“It is great to come up with wonderful new analytical techniques and use them for clinical questions so that we can advance healthcare,” says Ron Heeren, Distinguished Professor and scientific director at the Maastricht Multimodal Molecular Imaging Institute. He has been dedicated for many years to innovations in mass spectrometry and their applications in various disciplines. In his lecture, he will discuss clinical diagnostics.

Ron Heeren

Ron Heeren

Trained as a technical physicist, Heeren and his team developed new physical measurement methods to map the distribution of molecules on complex surfaces (Mass Spectrometry Imaging - MSI). Ten years ago he went to Maastricht to set up a new institute, the Maastricht Multimodal Molecular Imaging Institute, where MSI was further developed in a biomedical setting. In the institute, specialists from various disciplines such as surgeons, mass spectrometrists, mathematicians, pathologists, and electron microscopists work together on solutions for clinical diagnostics. The resulting special research dynamics regularly lead to surprising solutions.

One of the goals is to better understand the complexity of molecular biology in the human body. And to gain new insights into how a certain biological process/disease functions and how we could better intervene with a personal treatment plan (personalized medicine).

Spatial aspect

Heeren emphasizes the importance of the spatial aspect of MSI. “By mapping the natural environment of the cell, you learn which other cells and signals in the biological system the cell has to deal with and can therefore respond to differently. This may be different in different contexts. For example, the metabolism of a liver cell may be altered compared to a normal liver cell due to a nearby tumor.”


Heeren and his team have been working for many years on all kinds of MSI innovations that make clinical diagnosis easier and faster, especially for pathologists and surgeons.

“We have worked on the various parts of MSI for this purpose. For example, we have implemented a beam on the source side (ionization source) that can be micrometer-focused to look into the cells. We have improved the detector: if you focus on a very small spot, you generate fewer ions in the mass spectrometer and you therefore need a very sensitive detector. You also want to be able to unravel the ions better in terms of their molecular complexity. To this end, the resolution of the mass spectrometers has been improved over the years.”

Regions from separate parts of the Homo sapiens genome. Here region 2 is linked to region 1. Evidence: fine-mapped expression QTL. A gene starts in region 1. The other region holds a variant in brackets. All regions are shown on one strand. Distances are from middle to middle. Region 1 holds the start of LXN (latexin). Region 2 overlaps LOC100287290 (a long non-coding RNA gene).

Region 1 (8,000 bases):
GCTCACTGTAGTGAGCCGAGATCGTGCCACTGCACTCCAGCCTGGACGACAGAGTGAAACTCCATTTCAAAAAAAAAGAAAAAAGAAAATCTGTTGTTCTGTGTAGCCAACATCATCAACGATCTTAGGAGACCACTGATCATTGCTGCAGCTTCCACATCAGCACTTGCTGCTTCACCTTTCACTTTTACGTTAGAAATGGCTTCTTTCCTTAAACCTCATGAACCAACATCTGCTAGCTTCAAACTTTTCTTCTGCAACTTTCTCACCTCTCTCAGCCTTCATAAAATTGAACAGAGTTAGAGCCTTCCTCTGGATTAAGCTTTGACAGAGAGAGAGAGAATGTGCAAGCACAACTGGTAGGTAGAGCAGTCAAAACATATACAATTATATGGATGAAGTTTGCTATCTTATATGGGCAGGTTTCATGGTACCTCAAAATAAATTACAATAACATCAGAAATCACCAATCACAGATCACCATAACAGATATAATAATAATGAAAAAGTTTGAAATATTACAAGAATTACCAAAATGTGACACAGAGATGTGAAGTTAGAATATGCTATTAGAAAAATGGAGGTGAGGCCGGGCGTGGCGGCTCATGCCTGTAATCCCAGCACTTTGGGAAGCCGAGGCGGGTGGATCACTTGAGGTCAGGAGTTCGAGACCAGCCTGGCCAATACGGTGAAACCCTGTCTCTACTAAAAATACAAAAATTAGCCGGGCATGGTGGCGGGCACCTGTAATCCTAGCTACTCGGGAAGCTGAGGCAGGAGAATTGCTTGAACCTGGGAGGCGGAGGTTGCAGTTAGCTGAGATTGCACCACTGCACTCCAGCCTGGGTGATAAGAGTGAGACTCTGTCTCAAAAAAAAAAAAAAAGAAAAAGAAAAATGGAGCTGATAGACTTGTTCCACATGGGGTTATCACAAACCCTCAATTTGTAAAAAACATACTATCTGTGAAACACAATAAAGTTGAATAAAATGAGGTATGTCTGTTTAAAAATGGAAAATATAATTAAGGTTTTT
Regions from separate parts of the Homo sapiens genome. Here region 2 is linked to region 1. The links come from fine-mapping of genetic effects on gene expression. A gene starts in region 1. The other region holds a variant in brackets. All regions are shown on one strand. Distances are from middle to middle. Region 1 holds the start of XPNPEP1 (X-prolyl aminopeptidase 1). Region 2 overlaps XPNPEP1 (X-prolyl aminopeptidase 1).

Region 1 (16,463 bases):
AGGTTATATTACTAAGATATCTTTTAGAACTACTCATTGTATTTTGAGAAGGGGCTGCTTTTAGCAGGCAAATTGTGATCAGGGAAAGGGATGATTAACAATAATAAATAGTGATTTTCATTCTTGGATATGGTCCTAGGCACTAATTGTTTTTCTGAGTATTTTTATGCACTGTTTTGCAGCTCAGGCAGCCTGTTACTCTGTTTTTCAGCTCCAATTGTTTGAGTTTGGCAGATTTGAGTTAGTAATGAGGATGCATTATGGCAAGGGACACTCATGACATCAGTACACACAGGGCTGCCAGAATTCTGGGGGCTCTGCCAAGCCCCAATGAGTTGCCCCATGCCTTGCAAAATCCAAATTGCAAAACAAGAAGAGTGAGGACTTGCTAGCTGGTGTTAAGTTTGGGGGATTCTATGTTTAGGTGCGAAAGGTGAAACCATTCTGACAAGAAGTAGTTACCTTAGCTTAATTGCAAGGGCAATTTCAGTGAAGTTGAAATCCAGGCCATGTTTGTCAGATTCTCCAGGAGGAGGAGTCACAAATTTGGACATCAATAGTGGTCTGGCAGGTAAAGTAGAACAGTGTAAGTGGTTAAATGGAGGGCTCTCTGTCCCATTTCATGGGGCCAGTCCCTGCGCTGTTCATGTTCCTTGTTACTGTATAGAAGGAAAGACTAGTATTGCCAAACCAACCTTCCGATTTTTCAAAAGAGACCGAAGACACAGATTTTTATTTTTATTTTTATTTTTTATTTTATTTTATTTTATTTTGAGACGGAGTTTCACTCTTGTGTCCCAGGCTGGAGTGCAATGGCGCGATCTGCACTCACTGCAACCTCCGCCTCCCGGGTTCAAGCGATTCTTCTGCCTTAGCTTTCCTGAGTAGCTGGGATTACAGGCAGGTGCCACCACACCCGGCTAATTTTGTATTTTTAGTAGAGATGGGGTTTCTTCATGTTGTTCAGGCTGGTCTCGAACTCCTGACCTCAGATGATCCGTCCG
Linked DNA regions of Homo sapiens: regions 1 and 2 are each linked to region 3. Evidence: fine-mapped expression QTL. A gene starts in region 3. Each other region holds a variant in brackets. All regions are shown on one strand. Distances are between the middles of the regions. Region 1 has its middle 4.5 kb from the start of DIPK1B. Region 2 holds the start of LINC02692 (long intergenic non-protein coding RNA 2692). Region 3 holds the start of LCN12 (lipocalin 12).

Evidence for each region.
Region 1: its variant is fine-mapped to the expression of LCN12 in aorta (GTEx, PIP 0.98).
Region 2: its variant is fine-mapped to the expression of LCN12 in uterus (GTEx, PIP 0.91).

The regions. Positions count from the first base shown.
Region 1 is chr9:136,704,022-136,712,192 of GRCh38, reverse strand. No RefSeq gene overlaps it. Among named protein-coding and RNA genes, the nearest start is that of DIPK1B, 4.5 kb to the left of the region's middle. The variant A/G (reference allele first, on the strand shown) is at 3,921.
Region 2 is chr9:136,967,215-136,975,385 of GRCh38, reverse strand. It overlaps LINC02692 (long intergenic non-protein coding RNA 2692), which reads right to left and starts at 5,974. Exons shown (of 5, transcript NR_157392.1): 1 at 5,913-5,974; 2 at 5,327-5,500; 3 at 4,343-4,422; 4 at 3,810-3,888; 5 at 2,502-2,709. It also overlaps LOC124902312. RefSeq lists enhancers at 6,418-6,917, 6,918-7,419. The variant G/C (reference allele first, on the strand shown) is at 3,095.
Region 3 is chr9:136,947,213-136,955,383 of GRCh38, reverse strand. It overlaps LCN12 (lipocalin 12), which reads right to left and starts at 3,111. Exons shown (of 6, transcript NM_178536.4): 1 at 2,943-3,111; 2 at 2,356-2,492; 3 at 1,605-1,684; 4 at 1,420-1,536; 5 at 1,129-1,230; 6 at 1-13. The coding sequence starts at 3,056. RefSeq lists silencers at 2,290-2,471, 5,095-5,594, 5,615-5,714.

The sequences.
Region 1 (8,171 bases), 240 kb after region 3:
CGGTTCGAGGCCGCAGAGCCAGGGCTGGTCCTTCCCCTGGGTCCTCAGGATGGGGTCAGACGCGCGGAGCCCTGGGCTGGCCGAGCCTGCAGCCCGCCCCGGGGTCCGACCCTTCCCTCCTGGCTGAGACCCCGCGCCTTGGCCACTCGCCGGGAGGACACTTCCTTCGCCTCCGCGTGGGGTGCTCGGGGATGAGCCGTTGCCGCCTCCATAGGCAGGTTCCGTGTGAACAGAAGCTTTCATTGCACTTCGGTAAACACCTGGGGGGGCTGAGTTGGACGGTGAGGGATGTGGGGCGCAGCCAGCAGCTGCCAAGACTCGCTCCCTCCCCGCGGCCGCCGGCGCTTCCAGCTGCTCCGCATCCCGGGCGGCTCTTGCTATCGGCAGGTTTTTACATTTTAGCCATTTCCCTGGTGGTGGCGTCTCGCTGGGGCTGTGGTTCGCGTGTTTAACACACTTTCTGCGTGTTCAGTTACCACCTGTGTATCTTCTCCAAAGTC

Characterization of individual cells

Five years ago, Heeren would not have thought that they would be able to characterize individual cells. “Now we can tell which type of cell we are looking at, for example, a B cell or T cell. We can also identify the metabolic state of the cell: is it an activated or a dormant cell and how old is the cell? This information about a piece of tissue contributes to a better understanding of the local complexity. In addition to MSI, other techniques like optical microscopy, electron microscopy, the use of protein probes, and transcriptomics are used because not everything can be detected exclusively with MSI. In this way, so much content is generated per tissue and/or cell that is almost impossible to analyze all these data manually. Data reduction with AI can make it analyzable for the pathologist or clinician.”

Analysis of surgical smoke

“When operating on a tumor, we can now use MS-based technologies to check if the surgical margins on tumor resection are clean and if all tumor cells have been removed,” says Heeren. How is this done? While the surgeon cuts with the diathermic knife, the smoke that comes from it is captured. By analyzing this smoke with mass spectrometry an overview of metabolic, lipid, or protein profiles per cell can be created. To check for the presence of tumor cells the profile of the smoke is compared with information from a molecular complexity model constructed from resected tumor tissue. The analysis of the smoke can be done in seconds.

“We do this for research purposes. The technique has already proven itself in the laboratory setting, but unfortunately, it is not yet an officially approved diagnostic device. It will take some time before the official authorities approve it.

In the meantime, we are working on reducing the size of the device so that it takes up less floor space in the OR and the noise level is also reduced.”

Near future

“In the near future, we hope that the work of the pathologist on material resected in the OR which now takes half an hour- making coupes, staining tissue, examination- can be done in one minute with our MSI. The MSI should then be able to scan and obtain information per cell at a rate of hundreds of thousands of cells in one minute.”

We are excited to welcome these speakers to Lab Technology 2024, at the Analytical Solutions conference. This conference will take place on May 28, 2024, in Reehorst, Ede.

You can register via this link.

Register now for participation in the conference and access to Lab Technology. See you May 28 in Ede!